Costing the Earth (Series 1-10)
Below are episode descriptions for each episode of BBC radio show and podcast Costing the Earth. The show focuses on topics relating to the environment such as energy, pollution and technology.
The episode descriptions are broken out on to two other pages:
The Environmental Impact of Professional Football
Tom Heap looks at the impact on the environment of professional football, with analysis of the travel required, litter generated, and requirements of water and electricity. Heading abroad, there is optimism in improvements made by other clubs.
Perth is considered the most isolated city in the world, and is particularly vulnerable to climate change. Environmentalist Tim Flannery looks into drought problems and the fragile ecology as it is predicted to become a future ghost city.
The Battle for the Murray Darling
As drought looks to become a permanent way of life for Australia even outside the summer months, this episode looks at how the driest continent will manage its water supplies as its population continues to increase.
This episode looks at the new biofuels available and whether they will be used with enthusiasm, or if a slow and cautious approach will be required. It also observes how they will be best utilised.
War on Waste
Miriam O’Reilly investigates the reality of recycling rather than sending it to landfill. Identifying the vast differences across England and Wales in recycling policy, this episode checks up on the public confusion, the move to fortnight collections, and how it encourages recycling.
Tom Heap looks at how cities can play a role in providing homes for diverse fauna and flora. As wildlife spaces become more important in urban areas, this episode takes on how the environment will cope in the rush to build more houses for people.
The Wind Rush Generation
This episode features Miriam O’Reilly who reports on the current state of wind-powered energy, and how effective it is. It also takes into account the subsidies provided for an unreliable source of electricity.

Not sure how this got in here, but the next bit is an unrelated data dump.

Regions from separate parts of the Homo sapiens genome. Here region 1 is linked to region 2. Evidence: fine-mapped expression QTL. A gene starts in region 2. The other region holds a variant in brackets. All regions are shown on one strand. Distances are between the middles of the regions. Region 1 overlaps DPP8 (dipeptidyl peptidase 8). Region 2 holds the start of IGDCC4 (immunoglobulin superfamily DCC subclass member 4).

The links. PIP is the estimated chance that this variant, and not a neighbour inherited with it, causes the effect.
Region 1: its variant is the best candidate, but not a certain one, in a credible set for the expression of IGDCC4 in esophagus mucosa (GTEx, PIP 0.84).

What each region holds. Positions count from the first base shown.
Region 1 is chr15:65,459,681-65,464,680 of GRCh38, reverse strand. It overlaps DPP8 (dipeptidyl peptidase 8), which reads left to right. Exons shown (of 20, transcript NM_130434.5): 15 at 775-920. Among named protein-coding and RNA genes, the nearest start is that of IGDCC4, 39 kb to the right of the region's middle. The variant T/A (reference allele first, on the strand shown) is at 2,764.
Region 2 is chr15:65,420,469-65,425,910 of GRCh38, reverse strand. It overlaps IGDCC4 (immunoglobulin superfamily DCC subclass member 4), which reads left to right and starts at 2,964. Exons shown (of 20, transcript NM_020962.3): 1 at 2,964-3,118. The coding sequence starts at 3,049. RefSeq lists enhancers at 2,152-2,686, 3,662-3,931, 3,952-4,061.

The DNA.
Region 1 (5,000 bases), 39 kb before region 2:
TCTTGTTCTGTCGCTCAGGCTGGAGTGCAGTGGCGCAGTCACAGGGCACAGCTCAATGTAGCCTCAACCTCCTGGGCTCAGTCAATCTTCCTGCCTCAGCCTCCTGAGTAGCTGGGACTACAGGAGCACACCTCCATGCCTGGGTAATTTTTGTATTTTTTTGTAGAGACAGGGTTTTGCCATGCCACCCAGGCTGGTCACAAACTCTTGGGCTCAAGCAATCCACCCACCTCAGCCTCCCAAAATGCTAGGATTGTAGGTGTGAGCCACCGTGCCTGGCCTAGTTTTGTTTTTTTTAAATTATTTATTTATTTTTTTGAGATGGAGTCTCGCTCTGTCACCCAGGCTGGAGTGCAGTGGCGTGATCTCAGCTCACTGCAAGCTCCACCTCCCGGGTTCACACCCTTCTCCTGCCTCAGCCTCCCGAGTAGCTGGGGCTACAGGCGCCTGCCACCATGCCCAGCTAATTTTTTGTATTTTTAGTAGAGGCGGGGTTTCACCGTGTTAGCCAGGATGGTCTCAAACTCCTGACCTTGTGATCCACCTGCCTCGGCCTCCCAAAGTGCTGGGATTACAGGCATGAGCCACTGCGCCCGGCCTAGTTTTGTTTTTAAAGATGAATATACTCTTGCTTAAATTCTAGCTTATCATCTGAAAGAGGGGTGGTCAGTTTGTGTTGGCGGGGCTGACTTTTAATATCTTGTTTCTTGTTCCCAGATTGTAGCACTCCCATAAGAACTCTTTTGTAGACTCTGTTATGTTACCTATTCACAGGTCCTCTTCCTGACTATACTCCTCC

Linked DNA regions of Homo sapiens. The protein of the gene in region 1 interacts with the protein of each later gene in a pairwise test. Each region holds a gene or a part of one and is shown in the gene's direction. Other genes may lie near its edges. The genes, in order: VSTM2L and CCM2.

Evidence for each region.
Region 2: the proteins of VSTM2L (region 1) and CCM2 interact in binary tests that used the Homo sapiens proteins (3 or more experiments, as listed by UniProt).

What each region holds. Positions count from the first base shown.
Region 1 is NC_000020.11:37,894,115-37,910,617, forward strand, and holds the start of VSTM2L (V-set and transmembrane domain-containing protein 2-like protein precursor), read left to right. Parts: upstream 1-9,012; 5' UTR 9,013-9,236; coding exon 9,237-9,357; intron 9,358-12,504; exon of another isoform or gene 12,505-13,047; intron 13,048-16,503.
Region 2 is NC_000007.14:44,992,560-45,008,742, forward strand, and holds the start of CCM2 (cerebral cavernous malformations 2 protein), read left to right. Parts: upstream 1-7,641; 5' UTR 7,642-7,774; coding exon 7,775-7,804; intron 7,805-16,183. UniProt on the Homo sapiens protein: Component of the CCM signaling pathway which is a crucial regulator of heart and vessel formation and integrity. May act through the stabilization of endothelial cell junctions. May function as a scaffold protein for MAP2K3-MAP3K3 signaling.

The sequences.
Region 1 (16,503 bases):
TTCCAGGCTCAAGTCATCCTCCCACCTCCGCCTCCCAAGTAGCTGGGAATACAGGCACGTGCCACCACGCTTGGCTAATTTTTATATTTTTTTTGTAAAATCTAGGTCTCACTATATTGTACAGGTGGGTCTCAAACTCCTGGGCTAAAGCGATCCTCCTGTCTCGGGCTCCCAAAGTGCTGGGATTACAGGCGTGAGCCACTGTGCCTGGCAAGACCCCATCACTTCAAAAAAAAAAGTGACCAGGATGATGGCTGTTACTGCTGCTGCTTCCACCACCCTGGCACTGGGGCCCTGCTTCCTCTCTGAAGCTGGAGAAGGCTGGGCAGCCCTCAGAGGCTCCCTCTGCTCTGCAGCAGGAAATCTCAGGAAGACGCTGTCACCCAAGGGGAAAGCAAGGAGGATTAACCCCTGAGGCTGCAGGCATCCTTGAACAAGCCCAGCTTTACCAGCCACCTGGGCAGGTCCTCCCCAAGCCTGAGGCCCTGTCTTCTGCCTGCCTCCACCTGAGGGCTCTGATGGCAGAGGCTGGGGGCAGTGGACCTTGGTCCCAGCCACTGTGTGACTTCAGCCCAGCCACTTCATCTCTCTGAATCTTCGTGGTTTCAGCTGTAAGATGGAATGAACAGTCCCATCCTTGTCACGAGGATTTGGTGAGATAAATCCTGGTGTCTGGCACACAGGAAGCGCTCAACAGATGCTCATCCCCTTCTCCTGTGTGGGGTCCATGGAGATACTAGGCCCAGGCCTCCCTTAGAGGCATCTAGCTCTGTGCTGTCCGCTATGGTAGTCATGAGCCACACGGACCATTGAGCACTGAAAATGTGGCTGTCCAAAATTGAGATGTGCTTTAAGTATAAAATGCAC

Charlotte Smith presents and looks into if and how agriculture can play a larger part in the prevention of flooding as the climate continues to change, and rainfall increases.
Plenty More Fish in the Sea?
Miriam O’Reilly looks at how the Common Fisheries Policy tries to preserve fish stocks. She also heads to Iceland and looks at the country’s efforts to sustain fishing via a cut to cod catching quotas. Back on mainland Europe, a look is also taken at whether scientists are listened to enough.
The Bugs Bite Back
Tom Heap analyses how insects are fairing as the guard drops after years of pesticide usage which have kept them at bay. Mosquitoes, ticks and bed bugs are reportedly on the rise again and experts say that the fight against them is getting harder.
With the expectation that the population is to reach nine billion by 2050, this episode looks at whether population growth is ruining the country. With life expectancy rising during the twentieth century, this episode in particular wonders how carbon emissions can be significantly cut.
Food Versus Fuel
With the increase in use of biofuels, this episode considers the impact its generation might have on space used for growing food. A large switch to biofuels due to oil insecurity and the subsequent price rises, the question is how much this had to do with the tortilla riots in Mexico.
The Ice Cream Man Cometh
A report by Tom Feilden who interviews Jerry Greenfield, one half of the famous Ben & Jerry’s ice cream company. The episode looks at the impact of climate change and allows people to gain a first hand experience of the problem.
Consuming the Earth?
As the consumption of Earth’s resources continues to increase, this episode looks at whether the individual can make a difference by changing their ways, and how many would even prepare to go green. Analysing the Christmas and New Year period in particular, the amount of waste is put under the spotlight.
Tom Heap investigates the rodent problem in Britain and the subsequent effect of rises. With a look at how the populations can be controlled in urban and rural environments, the episode asks why there does not seem to be much of an impact.
Seeds of Discontent
Presented by Tom Heap, this episode looks at whether genetically modified seeds are the answer to feeding the worlds growing population, and also what the problems may be.
A new label on supermarket food packaging looks to teach people about the impact of the food they consume. Detailing the carbon cost in manufacture, Tom Heap tries to understand some of the dilemmas.
Tom Heap looks at the country’s attempt to meet the European Union target of generating one fifth of our energy from renewable sources by 2020. The key question is how good are the chances of us getting there?
Bring Me Sunshine
Miriam O’Reilly looks at Britain’s use of solar power, and reports on the progress of plans to build solar power plants in northern Africa, with the aim of exporting energy to Europe.
Greening the Building
With the government demanding improved energy efficiency for housing, Tom Heap questions whether the industry is ready. Heading to Manchester, this episode looks at a new estate build and finds that there is work to do and mindsets to change.
Do Happy Animals Cost the Earth?